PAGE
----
N.Korea to shut down nuclear reactor

Updated: 2007-07-14 04:09

North Korea seemed ready Friday to take a first step toward scaling back its nuclear weapons program, perhaps this weekend, as U.N. inspectors prepared to monitor the shutdown of its sole operating atomic reactor.

Members of the International Atomic Energy Agency's (IAEA) inspection team arrive at Beijing airport Friday, July 13, 2007. Nine IAEA experts arrived in Beijing for a stopover of less than one day before a scheduled flight to Pyongyang on Saturday morning, to supervise the shutdown of the plutonium-producing nuclear reactor that is the key component of the reclusive communist nation's atomic weapons program. [AP]

The team from the International Atomic Energy Agency stopped in Beijing en route to the North, with its Saturday arrival in Pyongyang scheduled just hours after a South Korean oil shipment was to enter a North Korean port a promised reward for the reactor shutdown pledge.

After years of tortuous negotiations and delays during which the North argued its nuclear program was needed for self-defense, the reclusive communist regime said last week that once it got the oil shipment, it would consider halting its reactor for the first time in five years.

North Korea did not, however, give any timetable for starting the shutdown. The tanker was due to arrive Saturday morning, and officials said it would take 48 hours to pump out its load of 6,200 tons of heavy fuel oil.

But U.N. officials expressed optimism that North Korean officials were ready to go forward with the shutdown of the plutonium-producing reactor at Yongbyon, about 60 miles northeast of the capital.

"With the kind of help which we (have received) from the (North) in the past few weeks, we think we will do our job in a successful way," IAEA team chief Adel Tolba said in Beijing.

North Korea's military, meanwhile, proposed direct talks with the U.S. on forging a permanent peace on the Korean peninsula. The proposal was noteworthy because it appeared to go beyond simple administrative talks on the 1953 cease-fire that ended the Korean War.

State Department deputy spokesman Tom Casey suggested the idea was both premature and outside the framework for the nuclear talks already agreed on. "We have a channel and mechanism for discussing a variety of issues with North Korea through the six-party process," he said.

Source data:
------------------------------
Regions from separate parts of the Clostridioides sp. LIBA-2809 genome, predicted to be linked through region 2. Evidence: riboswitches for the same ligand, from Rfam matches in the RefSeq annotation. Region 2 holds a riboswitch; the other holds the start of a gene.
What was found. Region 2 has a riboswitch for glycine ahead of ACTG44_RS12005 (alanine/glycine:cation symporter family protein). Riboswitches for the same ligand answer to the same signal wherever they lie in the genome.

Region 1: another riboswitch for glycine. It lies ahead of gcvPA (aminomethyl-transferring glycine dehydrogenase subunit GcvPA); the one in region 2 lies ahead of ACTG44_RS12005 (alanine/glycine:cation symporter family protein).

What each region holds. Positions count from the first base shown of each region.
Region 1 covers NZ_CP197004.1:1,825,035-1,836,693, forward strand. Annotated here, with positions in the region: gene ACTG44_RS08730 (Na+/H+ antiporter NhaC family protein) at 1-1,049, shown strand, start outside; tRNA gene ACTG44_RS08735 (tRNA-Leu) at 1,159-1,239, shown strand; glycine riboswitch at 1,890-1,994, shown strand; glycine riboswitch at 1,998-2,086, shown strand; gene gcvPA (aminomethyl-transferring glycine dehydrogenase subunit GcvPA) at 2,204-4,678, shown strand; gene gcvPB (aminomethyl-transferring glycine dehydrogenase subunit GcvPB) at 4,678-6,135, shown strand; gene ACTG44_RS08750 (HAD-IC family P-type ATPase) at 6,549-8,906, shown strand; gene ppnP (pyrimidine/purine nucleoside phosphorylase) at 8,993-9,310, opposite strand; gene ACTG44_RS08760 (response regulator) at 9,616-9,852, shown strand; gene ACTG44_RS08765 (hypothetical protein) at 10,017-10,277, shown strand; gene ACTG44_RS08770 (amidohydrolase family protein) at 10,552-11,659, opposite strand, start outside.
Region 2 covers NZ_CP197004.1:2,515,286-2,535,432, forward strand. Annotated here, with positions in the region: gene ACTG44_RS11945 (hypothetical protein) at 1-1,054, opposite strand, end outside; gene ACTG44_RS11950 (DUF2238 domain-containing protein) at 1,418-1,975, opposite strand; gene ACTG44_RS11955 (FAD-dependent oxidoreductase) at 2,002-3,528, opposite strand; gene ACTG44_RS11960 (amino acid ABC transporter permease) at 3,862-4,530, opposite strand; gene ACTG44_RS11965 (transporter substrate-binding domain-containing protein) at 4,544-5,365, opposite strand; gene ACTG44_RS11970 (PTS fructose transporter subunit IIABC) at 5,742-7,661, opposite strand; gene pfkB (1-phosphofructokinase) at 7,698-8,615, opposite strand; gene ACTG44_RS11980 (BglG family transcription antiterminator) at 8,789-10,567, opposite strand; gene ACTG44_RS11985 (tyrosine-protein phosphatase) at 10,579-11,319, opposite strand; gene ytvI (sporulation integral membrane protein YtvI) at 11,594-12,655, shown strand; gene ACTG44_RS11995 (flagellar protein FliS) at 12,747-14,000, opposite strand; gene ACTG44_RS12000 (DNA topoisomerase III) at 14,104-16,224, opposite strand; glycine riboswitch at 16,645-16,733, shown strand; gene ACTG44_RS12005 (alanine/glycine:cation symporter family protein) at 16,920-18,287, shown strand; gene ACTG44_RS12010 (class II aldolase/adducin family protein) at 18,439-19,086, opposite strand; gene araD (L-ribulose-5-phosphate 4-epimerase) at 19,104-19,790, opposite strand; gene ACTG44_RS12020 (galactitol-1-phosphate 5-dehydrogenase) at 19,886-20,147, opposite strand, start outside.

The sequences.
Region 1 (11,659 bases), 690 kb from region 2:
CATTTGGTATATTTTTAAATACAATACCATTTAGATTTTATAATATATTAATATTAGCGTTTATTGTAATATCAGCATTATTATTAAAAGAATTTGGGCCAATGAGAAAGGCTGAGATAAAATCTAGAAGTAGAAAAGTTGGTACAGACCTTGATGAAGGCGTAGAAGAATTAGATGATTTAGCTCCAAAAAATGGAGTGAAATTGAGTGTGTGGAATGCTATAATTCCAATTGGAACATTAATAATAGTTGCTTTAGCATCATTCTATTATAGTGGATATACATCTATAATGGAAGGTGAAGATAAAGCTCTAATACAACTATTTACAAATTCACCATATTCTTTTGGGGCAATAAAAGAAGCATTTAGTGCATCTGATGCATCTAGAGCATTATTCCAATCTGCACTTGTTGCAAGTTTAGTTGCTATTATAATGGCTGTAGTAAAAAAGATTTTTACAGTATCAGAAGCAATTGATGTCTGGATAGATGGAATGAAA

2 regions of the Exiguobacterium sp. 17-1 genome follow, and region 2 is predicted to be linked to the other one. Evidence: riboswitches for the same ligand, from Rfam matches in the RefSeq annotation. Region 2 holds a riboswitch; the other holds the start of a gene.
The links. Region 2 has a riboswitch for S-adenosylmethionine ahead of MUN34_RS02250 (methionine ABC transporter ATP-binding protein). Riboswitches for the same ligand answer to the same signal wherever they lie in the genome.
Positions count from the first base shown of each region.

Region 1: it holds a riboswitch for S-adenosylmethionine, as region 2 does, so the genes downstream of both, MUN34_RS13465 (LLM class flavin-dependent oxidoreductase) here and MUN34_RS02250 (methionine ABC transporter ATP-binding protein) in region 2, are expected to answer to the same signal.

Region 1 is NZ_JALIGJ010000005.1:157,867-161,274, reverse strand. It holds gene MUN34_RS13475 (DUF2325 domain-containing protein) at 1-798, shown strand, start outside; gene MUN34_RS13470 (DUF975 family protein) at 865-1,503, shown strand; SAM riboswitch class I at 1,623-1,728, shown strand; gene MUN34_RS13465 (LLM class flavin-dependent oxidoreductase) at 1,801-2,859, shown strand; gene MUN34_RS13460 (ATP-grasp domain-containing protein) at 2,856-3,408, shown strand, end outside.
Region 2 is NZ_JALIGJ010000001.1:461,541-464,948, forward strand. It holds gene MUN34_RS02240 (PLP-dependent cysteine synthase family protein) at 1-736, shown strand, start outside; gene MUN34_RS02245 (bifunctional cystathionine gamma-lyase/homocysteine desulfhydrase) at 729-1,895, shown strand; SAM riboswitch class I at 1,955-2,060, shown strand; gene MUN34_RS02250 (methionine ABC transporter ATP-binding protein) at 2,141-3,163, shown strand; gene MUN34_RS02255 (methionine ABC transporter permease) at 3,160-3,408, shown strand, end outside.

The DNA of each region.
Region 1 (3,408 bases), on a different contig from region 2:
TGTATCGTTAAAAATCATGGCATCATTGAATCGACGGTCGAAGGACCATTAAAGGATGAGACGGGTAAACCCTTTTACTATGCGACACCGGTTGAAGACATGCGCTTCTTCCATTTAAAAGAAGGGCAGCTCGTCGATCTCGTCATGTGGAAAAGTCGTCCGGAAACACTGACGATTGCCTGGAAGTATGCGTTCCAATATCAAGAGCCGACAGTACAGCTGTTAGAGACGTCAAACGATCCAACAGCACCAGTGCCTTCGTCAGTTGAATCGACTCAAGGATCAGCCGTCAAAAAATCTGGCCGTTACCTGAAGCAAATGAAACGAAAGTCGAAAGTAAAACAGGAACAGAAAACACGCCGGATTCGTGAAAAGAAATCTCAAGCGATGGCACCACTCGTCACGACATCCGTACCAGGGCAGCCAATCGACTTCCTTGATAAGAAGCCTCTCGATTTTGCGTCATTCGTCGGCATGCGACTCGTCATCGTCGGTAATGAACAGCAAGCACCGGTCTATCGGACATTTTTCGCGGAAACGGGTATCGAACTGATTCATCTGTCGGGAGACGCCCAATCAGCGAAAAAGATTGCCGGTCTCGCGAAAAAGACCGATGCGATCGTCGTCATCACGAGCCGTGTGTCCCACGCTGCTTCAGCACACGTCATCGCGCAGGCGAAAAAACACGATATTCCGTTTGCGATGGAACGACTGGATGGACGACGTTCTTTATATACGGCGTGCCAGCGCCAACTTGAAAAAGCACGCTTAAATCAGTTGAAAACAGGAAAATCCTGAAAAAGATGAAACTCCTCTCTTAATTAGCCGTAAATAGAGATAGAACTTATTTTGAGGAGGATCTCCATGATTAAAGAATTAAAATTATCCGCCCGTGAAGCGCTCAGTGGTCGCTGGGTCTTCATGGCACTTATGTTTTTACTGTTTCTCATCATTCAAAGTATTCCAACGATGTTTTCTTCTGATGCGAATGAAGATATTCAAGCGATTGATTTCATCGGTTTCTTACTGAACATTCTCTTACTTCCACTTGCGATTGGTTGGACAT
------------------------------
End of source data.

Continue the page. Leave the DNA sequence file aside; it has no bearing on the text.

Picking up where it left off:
North Korea agreed earlier this year to scrap its nuclear weapons program in exchange for economic aid and political concessions in a deal with the United States, China, Japan, South Korea and Russia.

Those nations promised to give the impoverished North 50,000 tons of oil for shutting the Yongbyon reactor. It will get total energy aid equivalent to 1 million tons of oil if it disables all nuclear facilities.

The agreement eased a standoff that began in October 2002, when the U.S. said North Korean officials had admitted during meetings in Pyongyang to having a secret uranium enrichment program. Washington said that violated a 1994 agreement for the North's disarmament, and a month later halted oil shipments under that deal.

The North reacted by expelling IAEA monitors on New Year's Eve, withdrawing from the Nuclear Nonproliferation Treaty and restarting the reactor.

Since then, North Korea has occasionally shut down the reactor to remove fuel rods and extract plutonium and is believed to have harvested enough to construct at least a dozen atomic bombs.

Demonstrating its nuclear power, the North set off an underground test explosion in October, leading to intensified international efforts to negotiate an end to Pyongyang's arms program.

When it does act to shut down the reactor again, the North will term it simply a suspension of operations a move that could be easily reversed, as it was in 2002.

But the main U.S. envoy on North Korea said Friday that Washington hoped to quickly move beyond the mere freeze of the reactor and dismantle the program by year's end.

"Where we would like to be at the end of the year is with the Yongbyon facility disabled," Assistant Secretary of State Christopher Hill said after meeting with his Japanese counterpart in Tokyo to prepare for another round of the six-nation nuclear talks next week in Beijing.

"As I've said before, we lost a lot of time in the early part of this year and now we have to do a lot in the second part if we are to achieve our objectives," Hill said.

Just getting to the shutdown required the U.S. to back down on a separate banking dispute in which Washington blacklisted a Macau bank for dealing with the North, saying it was helping the regime launder money. The bank remains banned from doing business with U.S. institutions, but the North Korean funds were freed earlier this year with U.S. approval.

More hurdles lie ahead, with the North required to declare all its nuclear programs and materials. It has never publicly admitted running the alleged uranium enrichment program that sparked the nuclear crisis and would need to find a face-saving way to do so if the accusation was true.

The regime also has not specifically said when it could give up its already built nuclear bombs or indicated what reward it would expect for doing that.

Top World News  
Today's Top News  
Most Commented/Read Stories in 48 Hours